Private Cloud Space and Gateway in A Few Minutes – OpenVPN on AWS

Brainstorming session: what is key management really useful for? VPN.!?! Whatever is VPN for? Well, it could create a “private space”. A space where we could share documents, put private messaging server, or just make it a gateway to an existing office network or even the internet.

In fact, Office 365 is a form of a virtual network for a particular use. The question is if we can create “private spaces” different use cases: remote access to home “Wi-Fi”, anonymous access to the internet, team sharing space, …

The initial idea came from an observation that it took us more than a day to set up a virtual private network (VPN) server from scratch. Also, if you don’t want to use yet another password, then a part of the setup is to start generating keys and issuing certificates. As we already have a key management system we just connect somehow the two things together.

We have discussed the “connect somehow” for a while and made a list of options. We wanted something simple, just one UI for the whole thing and without much additional setup.

The winner was an extension of the key management system (EJBCA) to include management of VPN users. I am very lucky to work with guys who not only can pick a winner, but then get their heads down and implement it. So here we are, a few weeks later and we have the first screenshots of how it works.

How it works – the flow

You may have heard of similar projects before. Streisand has been around for 3 years now. Once installed, it offers a number of services, including a Tor bridge for anonymous web access. A recent project Popup OpenVPN builds a VPN server on DigitalOcean. Both of them start by installing a git client – not quite the easiest first step for “just a user”.

We decided to build Enigma Private Cloud Space on top of our Amazon key management system (PKI), with user registration built into the PKI web administration interface. It uses password-less VPN connections (based on certificates instead), and includes an automated configuration of its security and a professional key management system. This makes it more suitable for small businesses or professional use.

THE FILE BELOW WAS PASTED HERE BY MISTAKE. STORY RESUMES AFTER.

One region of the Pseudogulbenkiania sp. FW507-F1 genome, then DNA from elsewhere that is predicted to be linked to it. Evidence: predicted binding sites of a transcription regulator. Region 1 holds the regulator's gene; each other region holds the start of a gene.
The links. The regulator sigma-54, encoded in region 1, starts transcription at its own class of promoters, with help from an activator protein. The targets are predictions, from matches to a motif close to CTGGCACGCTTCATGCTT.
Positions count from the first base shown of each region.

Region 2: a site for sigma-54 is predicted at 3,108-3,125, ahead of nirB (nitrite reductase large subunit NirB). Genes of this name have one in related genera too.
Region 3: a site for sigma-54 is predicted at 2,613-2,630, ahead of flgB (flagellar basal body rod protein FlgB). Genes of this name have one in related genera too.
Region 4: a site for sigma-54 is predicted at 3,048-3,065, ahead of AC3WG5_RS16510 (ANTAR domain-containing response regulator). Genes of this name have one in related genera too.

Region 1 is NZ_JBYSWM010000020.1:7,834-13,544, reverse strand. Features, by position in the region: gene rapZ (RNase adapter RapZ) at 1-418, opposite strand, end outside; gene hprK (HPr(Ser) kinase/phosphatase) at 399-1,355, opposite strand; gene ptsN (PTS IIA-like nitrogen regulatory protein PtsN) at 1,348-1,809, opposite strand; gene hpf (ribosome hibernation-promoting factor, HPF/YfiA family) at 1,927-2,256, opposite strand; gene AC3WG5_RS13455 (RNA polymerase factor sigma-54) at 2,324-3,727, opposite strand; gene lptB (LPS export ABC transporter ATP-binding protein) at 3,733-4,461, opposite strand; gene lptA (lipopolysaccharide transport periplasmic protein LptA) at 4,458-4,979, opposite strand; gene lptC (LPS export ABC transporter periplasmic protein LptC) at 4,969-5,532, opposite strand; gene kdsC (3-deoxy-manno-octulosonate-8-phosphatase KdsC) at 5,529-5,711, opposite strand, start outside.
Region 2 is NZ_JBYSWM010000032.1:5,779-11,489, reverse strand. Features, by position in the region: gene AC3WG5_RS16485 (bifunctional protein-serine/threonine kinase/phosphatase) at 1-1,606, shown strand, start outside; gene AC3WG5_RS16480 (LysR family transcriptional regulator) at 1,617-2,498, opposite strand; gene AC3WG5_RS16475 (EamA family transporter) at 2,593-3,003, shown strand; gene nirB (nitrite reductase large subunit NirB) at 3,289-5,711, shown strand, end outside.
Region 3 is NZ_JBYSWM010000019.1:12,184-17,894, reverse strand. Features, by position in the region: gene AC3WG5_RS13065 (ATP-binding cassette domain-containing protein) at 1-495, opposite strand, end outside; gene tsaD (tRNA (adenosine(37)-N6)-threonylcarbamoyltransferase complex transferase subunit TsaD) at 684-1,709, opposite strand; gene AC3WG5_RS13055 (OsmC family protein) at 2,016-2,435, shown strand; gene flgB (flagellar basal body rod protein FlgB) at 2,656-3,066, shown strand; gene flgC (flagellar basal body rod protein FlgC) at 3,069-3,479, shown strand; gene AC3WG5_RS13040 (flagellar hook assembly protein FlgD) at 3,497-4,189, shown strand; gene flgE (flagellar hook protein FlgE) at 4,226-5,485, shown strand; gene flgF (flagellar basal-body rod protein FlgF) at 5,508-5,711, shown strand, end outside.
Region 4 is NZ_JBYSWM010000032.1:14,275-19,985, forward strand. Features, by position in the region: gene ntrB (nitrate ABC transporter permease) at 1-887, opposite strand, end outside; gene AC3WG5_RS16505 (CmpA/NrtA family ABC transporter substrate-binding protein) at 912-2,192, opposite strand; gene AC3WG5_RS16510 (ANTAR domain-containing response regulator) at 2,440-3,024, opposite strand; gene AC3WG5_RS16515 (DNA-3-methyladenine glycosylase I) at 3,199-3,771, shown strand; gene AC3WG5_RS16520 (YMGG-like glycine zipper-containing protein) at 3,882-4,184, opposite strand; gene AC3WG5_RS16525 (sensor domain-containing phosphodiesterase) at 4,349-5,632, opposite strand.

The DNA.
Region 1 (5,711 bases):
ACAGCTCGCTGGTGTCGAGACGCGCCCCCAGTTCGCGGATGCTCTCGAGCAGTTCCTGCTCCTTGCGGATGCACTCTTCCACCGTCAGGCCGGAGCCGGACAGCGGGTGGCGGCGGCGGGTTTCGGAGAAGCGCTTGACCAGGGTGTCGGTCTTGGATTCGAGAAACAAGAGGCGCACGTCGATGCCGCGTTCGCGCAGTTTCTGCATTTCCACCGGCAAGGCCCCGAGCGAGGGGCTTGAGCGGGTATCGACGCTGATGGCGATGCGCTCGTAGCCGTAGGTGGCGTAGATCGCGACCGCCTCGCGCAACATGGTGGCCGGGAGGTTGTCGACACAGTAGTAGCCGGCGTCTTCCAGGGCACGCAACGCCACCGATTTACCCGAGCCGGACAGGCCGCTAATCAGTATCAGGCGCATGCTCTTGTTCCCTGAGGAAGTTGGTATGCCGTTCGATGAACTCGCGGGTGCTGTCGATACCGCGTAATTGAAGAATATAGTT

The initialization starts in the Amazon AWS control panel.

  1. We provide a link to launch a new virtual machine (EC2). You just select the size of it, and the authentication key to connect to the new EC2 instance with terminal.
  2. Once your new instance is launched, you need to connect with a terminal and stat initialization of the private space – it’s a simple “ebvpn” and “init” as its internal command.
  3. You will be asked for an email address so we can send to you details of your private space (and the VPN server).
  4. You can now nip out for lunch or a cup of coffee and in some 20 minutes, the VPN server should be ready.
  5. You download a file with a client, HTTPS key for login to the web user interface and you can also create a support client account.

Once you login to the EJBCA system, you can start adding new users to your Private Space. All you need to provide is an email address and a name of the device, which you want to use to connect to the Private Enigma Space.

All configuration bits and bobs (a key, certificate, and a configuration file) are completed automatically, and a download link is emailed to the user – the link can be used only once.

Adding VPN user






All actions are logged for audit
tunnelblick – VPN client for MAC

User needs to install a VPN client – there are free clients for all mobile and computer platforms – and open the configuration file. This will automatically configure the device.

Once completed, the VPN connection needs to be enabled and users can start connecting to your internal network.

The default configuration also includes a dynamic DNS so you can easily set up your intranet / home / office network to connect to the Private Space using a particular domain name you get.

Sounds interesting? Let me know!  



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